Bernanke Is Sending the Wrong Message
By Bernie Horn
June 4, 2009 - 12:09pm ET
Yesterday, Federal Reserve Chairman Ben Bernanke told a U.S. House committee that we need to cut the federal budget deficit in order to maintain “the confidence of the financial markets.” The financial markets! He means the people whose reckless greed caused our current economic crisis. What we need is the confidence of the American people.
Over the past three days, we heard the economic truth at the America’s Future Now conference in Washington, DC. We heard it from economists like Dean Baker of the Center for Economic Policy Research and Vice President Biden’s chief economist Jared Bernstein. We heard it from elected officials like Senators Sherrod Brown, Tom Harkin, Dick Durbin, Jeff Merkley and Bernie Sanders, and U.S. Representatives Donna Edwards, Raul Grijalva, Jarad Polis, Keith Ellison, Barbara Lee, Jerrold Nadler, Jan Schakowsky, Rosa DeLauro and Barney Frank. We heard it from progressive leaders like Rev. Jesse Jackson, John Sweeney, Anna Burger, Naomi Klein, Leo Gerard and Gov. Howard Dean.
No one at the AFN conference suggested that what we need is to make Wall Street happy.
To be fair to Chairman Bernanke, here’s what he said:
Unless we demonstrate a strong commitment to fiscal sustainability in the longer term, we will have neither financial stability nor healthy economic growth…. Maintaining the confidence of the financial markets requires that we, as a nation, begin planning now for the restoration of fiscal balance.
And this was the news analysis:
Bernanke’s comments signal that the central bank sees risks of a relapse into financial turmoil even as credit markets show signs of stability. He said the Fed won’t finance government spending over the long term, while warning that the financial industry remains under stress and the credit crunch continues to limit spending.
It is true that the U.S. cannot sustain the current annual federal budget deficit over the long term. But in the short term we are living in the greatest economic downturn since the Great Depression. Economists of all stripes say that even if the economy starts to grow again later this year, unemployment will continue to rise. At best, it will be sometime in mid-2010 before average Americans feel like the economy is recovering.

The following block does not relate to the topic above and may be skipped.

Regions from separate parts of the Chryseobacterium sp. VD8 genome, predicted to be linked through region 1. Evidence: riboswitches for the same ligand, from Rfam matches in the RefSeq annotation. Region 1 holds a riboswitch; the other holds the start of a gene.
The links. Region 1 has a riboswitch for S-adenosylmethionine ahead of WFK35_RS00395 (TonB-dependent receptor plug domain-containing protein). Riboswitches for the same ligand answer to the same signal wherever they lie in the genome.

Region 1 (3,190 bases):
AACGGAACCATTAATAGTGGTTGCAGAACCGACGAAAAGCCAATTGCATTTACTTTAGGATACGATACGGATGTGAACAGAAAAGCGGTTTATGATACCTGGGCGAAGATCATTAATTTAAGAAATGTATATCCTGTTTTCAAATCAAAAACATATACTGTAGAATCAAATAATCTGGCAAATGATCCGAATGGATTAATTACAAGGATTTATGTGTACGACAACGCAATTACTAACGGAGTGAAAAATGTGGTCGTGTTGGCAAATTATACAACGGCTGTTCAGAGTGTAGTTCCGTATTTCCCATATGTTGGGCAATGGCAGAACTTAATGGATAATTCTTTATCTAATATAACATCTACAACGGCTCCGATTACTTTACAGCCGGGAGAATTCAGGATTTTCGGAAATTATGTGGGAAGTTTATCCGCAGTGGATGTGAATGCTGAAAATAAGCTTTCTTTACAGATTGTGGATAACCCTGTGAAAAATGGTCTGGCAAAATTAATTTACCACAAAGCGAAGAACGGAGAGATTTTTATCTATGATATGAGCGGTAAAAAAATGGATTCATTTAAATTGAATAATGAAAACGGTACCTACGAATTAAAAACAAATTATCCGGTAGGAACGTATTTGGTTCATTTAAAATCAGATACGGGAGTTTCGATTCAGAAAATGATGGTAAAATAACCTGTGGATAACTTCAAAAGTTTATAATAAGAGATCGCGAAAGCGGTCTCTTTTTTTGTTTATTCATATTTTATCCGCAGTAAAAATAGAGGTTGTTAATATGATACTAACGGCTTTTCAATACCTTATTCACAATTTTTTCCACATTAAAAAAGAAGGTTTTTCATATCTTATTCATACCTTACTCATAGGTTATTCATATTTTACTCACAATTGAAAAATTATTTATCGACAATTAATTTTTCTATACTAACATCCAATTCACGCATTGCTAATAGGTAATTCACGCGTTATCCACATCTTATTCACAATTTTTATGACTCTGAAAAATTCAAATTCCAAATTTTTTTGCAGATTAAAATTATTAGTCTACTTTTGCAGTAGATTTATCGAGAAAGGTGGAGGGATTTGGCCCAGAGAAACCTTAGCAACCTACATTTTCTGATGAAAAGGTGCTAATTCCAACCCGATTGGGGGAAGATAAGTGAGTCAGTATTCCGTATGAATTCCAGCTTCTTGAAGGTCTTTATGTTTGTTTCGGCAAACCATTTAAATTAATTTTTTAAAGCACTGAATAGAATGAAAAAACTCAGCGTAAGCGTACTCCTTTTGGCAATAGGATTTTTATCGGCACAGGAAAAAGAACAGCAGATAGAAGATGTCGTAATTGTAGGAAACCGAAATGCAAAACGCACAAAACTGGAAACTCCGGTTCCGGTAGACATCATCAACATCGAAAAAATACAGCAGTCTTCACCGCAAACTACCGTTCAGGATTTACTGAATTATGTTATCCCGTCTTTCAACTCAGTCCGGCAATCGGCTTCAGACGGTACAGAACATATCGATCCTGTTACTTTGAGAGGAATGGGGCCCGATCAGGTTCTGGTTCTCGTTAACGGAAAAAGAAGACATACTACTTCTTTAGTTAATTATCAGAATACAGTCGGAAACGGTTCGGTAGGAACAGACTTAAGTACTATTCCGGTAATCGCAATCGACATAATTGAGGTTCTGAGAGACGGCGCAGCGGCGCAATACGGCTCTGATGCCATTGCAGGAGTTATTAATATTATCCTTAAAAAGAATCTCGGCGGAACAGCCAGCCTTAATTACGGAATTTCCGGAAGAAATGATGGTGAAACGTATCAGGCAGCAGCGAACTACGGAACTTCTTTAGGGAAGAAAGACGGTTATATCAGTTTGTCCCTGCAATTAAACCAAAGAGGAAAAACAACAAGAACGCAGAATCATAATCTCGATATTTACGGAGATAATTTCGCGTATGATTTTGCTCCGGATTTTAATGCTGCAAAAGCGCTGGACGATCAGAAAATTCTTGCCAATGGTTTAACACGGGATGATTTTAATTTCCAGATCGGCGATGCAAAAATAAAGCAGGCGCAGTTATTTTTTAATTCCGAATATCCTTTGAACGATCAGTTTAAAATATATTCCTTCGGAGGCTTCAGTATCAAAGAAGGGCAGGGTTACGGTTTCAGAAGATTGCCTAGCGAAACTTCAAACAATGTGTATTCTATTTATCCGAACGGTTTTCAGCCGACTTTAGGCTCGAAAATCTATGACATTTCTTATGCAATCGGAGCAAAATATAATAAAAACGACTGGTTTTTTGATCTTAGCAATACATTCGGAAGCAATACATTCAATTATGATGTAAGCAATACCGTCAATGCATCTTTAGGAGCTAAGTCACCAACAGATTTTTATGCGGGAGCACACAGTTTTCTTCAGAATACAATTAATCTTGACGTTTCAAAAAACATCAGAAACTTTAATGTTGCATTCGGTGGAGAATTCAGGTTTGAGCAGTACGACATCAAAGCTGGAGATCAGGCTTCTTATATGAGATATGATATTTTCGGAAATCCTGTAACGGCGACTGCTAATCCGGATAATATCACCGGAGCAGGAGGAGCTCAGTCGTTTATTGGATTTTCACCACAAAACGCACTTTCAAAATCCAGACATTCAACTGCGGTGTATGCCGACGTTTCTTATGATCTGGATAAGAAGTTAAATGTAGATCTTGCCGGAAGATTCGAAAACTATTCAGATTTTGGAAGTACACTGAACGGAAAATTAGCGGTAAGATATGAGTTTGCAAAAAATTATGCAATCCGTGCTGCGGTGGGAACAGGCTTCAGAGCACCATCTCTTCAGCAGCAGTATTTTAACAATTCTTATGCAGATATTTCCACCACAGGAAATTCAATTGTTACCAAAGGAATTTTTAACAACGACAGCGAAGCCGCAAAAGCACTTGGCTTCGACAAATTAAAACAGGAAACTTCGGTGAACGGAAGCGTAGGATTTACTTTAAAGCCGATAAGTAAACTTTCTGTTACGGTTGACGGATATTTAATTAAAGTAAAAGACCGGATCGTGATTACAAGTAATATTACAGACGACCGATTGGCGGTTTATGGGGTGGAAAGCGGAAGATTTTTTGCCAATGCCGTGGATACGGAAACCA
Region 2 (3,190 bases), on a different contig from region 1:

In fact, we are likely to require another economic stimulus later this year—something that will take a lot of backbone to enact through Congress. So it is wrong to focus on the long term deficit. And it is certainly wrong to worry about how the stock market will react. That kind of talk only serves conservative interests in the crucial political battles ahead.
Besides, there is another long term budget problem facing our economy. We aren’t even planning enough spending. The truth is, we cannot build a new American economy without a great deal more direct public investment. America is falling apart: Bridges are collapsing, roads are crumbling, levees are failing, school buildings need repair. Our electric grid is obsolete, our water and sewer systems need upgrades, and our nation’s scientific research—to solve health, energy, and environmental problems—is underfunded. In the coming years, the U.S. cannot successfully compete in the global economy unless we lift our economic infrastructure into the 21st century.
So yes, we need to keep an eye on long term deficits, but we need to address those by reversing the conservative policies of the Bush Administration. Bush and his allies in Congress spent our money badly. It’s time to stop the corporate giveaways, tax cuts for the rich, and unnecessary wars. It’s time for Washington to change directions.
Mr. Bernanke, it’s time to repair what’s broken in America.
The writer is a Senior Fellow at Campaign for America’s Future and author of the book, “Framing the Future: How Progressive Values Can Win Elections and Influence People”.
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